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MLN 117.5 (2002) 1143-1148
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Jorge J.E. Gracia, Carolyn Korsmeyer, and Rodolphe Gasché, eds., Literary Philosophers: Borges, Calvino, Eco. New York: Routledge, 2002. 248 pages.
Literary Philosophers: Borges, Calvino, Eco, edited by Jorge J.E. Gracia, Carolyn Korsmeyer, and Rodolphe Gasché, explores the relationship between literature and philosophy, addressing the central question of what such literary works have to offer in philosophical terms or, as Korsmeyer puts it in her introduction, whether "philosophy [can] be done in or through or by means of fictional literature" (3). Many of the contributions contained in this disparate but illuminating collection arise from a conference held at the State University of New York at Buffalo in 1999. As Korsmeyer notes, many of the essays in the collection take as their point of departure Borges' story "Pierre Menard, Author of the Quixote": "'Pierre Menard' is repeatedly invoked in these essays, more than any other single work" (6). Even Calvino and Eco themselves, Korsmeyer tells us, "acknowledge a debt to Borges" (2). This indebtedness is evident throughout the collection; of the eleven essays, five focus exclusively on Borges, three on Calvino and one on Eco, while the remaining contributions treat some mixture of the three. Borges' work, as Lois Parkinson Zamora notes in her essay, "is routinely invoked to illustrate a vast array of theories and critical positions," from Michel Foucault to Harold Bloom (47). Throughout this collection, contributors address the very ambiguity that defines "Menard"; just as the story blurs the distinction between story and essay, these essays explore the erasure or question of boundaries between disciplines raised by such fictional works. [End Page 1143]
The essays approach this central issue from a variety of perspectives. In "Intersections" Deborah Knight discusses questions elicited by Borges' work in particular—namely, the problem of discerning the identities and boundaries distinguishing literature and philosophy from each other. The question Knight poses—"whether literature can be an alternative avenue to philosophical truth" (17)—leads to a similarly ambiguous answer—"yes and no"; Knight argues that while literature is one of many "avenues" to philosophical truth, the two remain "different practices" that, even so, become "intertwined" (17). Having established Borges' role in raising such questions, Knight discusses how various philosophers, such as Booth and Nussbaum, have approached the practice of ethical criticism. As her title suggests, Knight points out that ethical criticism mainly addresses realist works "with basically Aristotelian plots and richly developed psychological characters engaged in courses of action that are serious and demand second-order reflection from the characters as well as from readers" (23). Ethical criticism, and more generally philosophy of literature, Knight argues, is often at a loss to account for the "self-conscious and self-reflexive metafictions written by Borges, Calvino, and Eco" (23). According to Knight, philosophy of literature is limited in its capacity to address kinds of literature other than those that easily lend themselves to ethical readings. Looking ahead to Wladimir Krysinski's essay at the end of the collection, Knight concludes by suggesting that in order to read Borges, Calvino, and Eco we need a "philosophy of metafiction" rather than a "philosophy of literature" (25).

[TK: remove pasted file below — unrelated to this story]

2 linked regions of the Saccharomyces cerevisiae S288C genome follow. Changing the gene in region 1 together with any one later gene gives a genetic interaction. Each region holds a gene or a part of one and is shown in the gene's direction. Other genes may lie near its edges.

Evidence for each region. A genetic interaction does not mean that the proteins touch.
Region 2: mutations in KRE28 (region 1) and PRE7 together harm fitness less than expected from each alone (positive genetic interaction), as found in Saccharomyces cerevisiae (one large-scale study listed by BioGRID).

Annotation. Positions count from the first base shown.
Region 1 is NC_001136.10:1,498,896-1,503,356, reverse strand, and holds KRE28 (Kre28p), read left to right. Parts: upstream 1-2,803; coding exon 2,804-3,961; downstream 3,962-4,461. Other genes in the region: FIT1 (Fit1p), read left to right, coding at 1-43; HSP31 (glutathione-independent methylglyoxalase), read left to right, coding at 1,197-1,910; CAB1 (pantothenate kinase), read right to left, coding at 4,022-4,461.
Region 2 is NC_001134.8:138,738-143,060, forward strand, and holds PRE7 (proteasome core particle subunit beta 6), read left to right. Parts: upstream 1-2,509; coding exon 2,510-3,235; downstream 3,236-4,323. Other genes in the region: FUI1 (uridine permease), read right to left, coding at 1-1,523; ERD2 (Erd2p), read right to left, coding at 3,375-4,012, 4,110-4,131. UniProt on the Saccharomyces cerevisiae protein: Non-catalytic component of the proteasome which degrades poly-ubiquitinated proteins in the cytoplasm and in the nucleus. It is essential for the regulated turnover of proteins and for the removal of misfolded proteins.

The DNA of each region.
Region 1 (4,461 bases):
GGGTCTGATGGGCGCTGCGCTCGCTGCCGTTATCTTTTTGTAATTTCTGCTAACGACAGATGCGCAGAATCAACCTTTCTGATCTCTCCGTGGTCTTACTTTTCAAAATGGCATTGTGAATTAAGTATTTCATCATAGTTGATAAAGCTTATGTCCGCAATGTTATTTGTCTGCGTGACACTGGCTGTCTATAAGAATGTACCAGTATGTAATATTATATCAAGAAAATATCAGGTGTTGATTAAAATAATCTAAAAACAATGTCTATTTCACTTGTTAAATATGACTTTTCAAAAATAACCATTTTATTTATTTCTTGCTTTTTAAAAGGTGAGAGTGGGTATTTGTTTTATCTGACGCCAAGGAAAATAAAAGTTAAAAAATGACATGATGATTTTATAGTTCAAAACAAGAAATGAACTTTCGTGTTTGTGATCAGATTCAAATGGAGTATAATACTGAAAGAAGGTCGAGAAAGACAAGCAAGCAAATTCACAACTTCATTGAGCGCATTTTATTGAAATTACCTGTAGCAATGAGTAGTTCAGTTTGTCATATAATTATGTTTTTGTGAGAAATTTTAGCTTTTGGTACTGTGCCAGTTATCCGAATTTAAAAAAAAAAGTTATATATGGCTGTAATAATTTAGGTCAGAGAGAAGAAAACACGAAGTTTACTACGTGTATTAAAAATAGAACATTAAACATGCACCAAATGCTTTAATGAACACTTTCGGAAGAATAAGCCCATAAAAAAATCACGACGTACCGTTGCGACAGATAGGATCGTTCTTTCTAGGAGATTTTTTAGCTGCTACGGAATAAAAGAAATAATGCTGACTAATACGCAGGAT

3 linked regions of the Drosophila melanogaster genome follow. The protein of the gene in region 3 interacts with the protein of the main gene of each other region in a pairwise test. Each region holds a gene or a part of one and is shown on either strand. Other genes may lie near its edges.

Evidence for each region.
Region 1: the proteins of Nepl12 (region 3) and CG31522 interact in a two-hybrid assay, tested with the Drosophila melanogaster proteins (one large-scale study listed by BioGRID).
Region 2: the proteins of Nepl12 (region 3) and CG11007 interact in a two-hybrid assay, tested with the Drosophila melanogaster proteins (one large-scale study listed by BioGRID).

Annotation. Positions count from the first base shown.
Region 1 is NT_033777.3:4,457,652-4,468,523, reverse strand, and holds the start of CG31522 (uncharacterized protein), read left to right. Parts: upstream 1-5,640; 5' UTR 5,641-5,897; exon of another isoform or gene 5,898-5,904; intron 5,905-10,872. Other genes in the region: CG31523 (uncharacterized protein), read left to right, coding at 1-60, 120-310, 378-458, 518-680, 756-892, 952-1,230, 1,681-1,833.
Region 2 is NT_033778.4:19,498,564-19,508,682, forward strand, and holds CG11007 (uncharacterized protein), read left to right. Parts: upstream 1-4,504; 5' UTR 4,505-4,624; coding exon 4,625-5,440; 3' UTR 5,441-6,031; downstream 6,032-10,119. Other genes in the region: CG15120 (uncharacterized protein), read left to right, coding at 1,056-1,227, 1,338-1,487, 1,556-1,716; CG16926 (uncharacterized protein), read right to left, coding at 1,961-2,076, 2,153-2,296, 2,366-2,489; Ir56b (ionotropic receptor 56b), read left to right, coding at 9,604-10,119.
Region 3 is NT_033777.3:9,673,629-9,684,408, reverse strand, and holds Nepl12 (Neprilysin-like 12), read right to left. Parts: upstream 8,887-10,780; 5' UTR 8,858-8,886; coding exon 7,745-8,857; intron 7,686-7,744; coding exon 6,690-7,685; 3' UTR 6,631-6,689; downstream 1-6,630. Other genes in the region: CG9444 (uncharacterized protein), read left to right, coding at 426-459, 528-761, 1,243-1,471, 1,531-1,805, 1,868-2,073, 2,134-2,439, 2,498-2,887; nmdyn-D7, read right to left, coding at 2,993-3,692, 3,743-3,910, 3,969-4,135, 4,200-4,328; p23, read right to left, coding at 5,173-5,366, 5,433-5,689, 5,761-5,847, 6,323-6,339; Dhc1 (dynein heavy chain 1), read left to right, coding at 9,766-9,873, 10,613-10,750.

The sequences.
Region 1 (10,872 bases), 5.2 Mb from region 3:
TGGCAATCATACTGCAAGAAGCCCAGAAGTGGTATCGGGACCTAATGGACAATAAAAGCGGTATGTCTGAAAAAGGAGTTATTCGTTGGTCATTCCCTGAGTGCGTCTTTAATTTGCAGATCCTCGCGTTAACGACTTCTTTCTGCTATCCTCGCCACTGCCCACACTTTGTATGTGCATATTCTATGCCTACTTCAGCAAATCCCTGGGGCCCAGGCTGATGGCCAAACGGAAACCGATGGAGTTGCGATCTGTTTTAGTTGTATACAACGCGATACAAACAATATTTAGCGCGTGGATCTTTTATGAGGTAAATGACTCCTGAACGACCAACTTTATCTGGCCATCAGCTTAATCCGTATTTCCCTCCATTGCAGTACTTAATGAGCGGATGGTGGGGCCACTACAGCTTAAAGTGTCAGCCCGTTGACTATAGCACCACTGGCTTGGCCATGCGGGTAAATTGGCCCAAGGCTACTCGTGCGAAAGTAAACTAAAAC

In "Philosophy and the Philosophical, Literature and the Literary, Borges and the Labyrinthine," William Irwin approaches the problem from a different angle, adapting Wittgenstein's concept of family resemblance to clarify the relationship between literature and philosophy. Having concluded, not surprisingly, that Borges' ficciones are indeed literature or literary, Irwin poses a more challenging question: are Borges' stories philosophy? Focusing primarily on "Pierre Menard, Author of the Quixote." Irwin decides that the story is indeed philosophical "in that it raises issues and asks questions that are of concern to philosophers" (41). He then asks whether "Menard" is "an instance of philosophy" and concludes that although "Menard" "raises interesting and important philosophical issues, but it neither argues for, nor provides answers" (41); the story is philosophical, though not philosophy per se.
Lois Parkinson Zamora's essay "Borges' Monsters" addresses these questions differently, examining the parallels between Borges' hybrid genres and his imaginary monstrosities. Zamora provides a historical-biographical context...